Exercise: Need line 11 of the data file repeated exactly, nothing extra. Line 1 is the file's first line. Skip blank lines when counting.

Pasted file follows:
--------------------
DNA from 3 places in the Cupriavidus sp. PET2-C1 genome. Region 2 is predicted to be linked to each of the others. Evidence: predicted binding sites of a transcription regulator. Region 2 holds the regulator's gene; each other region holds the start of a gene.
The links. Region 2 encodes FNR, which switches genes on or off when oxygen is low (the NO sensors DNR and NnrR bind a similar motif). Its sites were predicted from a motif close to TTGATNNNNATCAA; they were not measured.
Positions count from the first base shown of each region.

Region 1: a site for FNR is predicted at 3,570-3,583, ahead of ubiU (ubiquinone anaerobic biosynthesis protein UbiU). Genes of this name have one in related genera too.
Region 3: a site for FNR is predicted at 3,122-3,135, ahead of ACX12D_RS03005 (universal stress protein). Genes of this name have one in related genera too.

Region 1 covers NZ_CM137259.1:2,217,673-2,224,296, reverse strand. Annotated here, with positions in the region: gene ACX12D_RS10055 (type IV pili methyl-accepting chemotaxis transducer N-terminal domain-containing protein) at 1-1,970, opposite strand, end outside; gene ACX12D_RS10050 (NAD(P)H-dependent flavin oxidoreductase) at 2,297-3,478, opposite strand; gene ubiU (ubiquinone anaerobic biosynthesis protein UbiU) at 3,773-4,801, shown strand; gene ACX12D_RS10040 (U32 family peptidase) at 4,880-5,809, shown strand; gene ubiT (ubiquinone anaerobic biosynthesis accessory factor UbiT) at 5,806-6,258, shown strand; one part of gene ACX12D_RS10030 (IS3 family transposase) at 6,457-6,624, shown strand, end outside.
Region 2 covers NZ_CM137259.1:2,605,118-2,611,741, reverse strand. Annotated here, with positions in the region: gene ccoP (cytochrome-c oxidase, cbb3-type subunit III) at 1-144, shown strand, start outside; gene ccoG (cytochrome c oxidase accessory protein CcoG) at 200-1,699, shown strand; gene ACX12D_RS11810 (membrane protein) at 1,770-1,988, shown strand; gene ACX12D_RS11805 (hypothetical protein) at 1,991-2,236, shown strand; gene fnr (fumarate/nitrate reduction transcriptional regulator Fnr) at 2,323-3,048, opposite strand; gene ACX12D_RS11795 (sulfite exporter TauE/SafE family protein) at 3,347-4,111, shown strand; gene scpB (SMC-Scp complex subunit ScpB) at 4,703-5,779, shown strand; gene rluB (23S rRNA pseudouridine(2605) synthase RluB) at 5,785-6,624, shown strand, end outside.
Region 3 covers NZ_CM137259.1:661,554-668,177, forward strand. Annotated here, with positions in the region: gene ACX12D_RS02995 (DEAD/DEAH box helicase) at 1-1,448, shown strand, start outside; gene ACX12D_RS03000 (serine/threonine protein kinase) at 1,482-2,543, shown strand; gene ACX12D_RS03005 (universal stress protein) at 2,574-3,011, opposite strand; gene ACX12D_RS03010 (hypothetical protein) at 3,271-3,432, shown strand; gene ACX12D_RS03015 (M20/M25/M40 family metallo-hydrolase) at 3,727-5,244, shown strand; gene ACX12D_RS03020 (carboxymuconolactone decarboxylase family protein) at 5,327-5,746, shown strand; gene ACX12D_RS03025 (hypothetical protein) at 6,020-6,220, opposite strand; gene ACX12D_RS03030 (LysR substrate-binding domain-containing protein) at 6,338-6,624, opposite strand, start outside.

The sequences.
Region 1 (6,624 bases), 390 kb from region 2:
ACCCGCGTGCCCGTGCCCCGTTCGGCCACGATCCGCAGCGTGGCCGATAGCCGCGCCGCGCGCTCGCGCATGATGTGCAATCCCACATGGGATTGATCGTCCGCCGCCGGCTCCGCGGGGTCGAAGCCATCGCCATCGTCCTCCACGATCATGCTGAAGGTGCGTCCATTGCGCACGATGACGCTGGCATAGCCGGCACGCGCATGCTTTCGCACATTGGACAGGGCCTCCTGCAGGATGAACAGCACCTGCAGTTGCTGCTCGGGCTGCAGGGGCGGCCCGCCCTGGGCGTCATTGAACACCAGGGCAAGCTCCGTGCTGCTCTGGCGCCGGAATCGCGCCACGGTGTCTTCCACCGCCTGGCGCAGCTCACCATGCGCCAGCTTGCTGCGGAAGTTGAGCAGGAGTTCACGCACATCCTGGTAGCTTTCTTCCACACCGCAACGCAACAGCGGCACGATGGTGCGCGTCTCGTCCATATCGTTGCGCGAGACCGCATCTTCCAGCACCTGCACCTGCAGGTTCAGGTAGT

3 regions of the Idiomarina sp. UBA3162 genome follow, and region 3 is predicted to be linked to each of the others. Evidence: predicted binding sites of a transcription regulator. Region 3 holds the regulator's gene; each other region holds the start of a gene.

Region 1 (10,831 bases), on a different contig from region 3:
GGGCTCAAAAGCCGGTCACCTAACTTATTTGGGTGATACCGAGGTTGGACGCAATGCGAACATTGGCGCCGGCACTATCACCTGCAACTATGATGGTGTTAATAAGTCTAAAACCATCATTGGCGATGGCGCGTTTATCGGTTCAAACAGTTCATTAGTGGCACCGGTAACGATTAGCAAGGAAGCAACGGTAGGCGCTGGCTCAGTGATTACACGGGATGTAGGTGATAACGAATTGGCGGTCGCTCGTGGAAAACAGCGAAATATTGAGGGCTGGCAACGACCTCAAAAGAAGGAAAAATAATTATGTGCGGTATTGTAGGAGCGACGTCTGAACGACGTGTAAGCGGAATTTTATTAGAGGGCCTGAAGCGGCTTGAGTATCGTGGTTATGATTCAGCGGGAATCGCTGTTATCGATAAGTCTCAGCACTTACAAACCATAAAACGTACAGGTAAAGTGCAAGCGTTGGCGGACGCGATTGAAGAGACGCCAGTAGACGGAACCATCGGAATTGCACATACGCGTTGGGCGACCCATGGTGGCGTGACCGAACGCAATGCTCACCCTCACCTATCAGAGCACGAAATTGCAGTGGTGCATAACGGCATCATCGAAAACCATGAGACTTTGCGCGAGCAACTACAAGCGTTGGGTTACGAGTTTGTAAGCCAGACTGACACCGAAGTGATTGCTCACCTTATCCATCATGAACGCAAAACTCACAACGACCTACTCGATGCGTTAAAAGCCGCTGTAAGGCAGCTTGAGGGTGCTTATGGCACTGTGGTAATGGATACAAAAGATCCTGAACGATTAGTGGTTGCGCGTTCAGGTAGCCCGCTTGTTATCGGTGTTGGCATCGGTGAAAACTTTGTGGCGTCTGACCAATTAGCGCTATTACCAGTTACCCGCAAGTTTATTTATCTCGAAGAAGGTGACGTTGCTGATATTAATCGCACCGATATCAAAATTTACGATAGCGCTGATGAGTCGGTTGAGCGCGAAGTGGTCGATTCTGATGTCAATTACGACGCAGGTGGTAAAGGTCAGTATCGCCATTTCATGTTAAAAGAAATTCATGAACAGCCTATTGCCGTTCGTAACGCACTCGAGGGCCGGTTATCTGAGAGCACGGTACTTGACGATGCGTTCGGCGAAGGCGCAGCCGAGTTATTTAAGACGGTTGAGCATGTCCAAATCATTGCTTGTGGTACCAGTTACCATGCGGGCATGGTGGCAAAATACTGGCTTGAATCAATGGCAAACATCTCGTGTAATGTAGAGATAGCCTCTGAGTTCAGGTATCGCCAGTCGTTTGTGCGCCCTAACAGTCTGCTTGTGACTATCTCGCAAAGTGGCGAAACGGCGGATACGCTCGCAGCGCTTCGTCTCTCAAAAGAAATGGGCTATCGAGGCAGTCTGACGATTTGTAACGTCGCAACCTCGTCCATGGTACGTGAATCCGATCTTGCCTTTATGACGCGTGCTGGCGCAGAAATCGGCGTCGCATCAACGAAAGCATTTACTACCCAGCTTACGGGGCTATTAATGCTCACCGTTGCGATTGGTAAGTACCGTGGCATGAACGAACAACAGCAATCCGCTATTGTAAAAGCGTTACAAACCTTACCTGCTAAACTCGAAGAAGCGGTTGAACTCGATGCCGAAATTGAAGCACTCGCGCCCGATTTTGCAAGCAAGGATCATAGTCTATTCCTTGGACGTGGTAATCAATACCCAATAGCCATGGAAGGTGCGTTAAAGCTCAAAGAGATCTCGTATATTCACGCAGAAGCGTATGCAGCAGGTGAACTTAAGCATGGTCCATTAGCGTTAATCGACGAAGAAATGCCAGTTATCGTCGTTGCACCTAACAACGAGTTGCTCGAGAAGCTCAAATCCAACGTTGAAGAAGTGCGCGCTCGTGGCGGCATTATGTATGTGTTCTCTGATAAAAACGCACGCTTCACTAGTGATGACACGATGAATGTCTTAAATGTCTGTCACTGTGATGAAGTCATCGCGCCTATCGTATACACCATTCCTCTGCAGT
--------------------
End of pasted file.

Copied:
ACCCGCGTGCCCGTGCCCCGTTCGGCCACGATCCGCAGCGTGGCCGATAGCCGCGCCGCGCGCTCGCGCATGATGTGCAATCCCACATGGGATTGATCGTCCGCCGCCGGCTCCGCGGGGTCGAAGCCATCGCCATCGTCCTCCACGATCATGCTGAAGGTGCGTCCATTGCGCACGATGACGCTGGCATAGCCGGCACGCGCATGCTTTCGCACATTGGACAGGGCCTCCTGCAGGATGAACAGCACCTGCAGTTGCTGCTCGGGCTGCAGGGGCGGCCCGCCCTGGGCGTCATTGAACACCAGGGCAAGCTCCGTGCTGCTCTGGCGCCGGAATCGCGCCACGGTGTCTTCCACCGCCTGGCGCAGCTCACCATGCGCCAGCTTGCTGCGGAAGTTGAGCAGGAGTTCACGCACATCCTGGTAGCTTTCTTCCACACCGCAACGCAACAGCGGCACGATGGTGCGCGTCTCGTCCATATCGTTGCGCGAGACCGCATCTTCCAGCACCTGCACCTGCAGGTTCAGGTAGT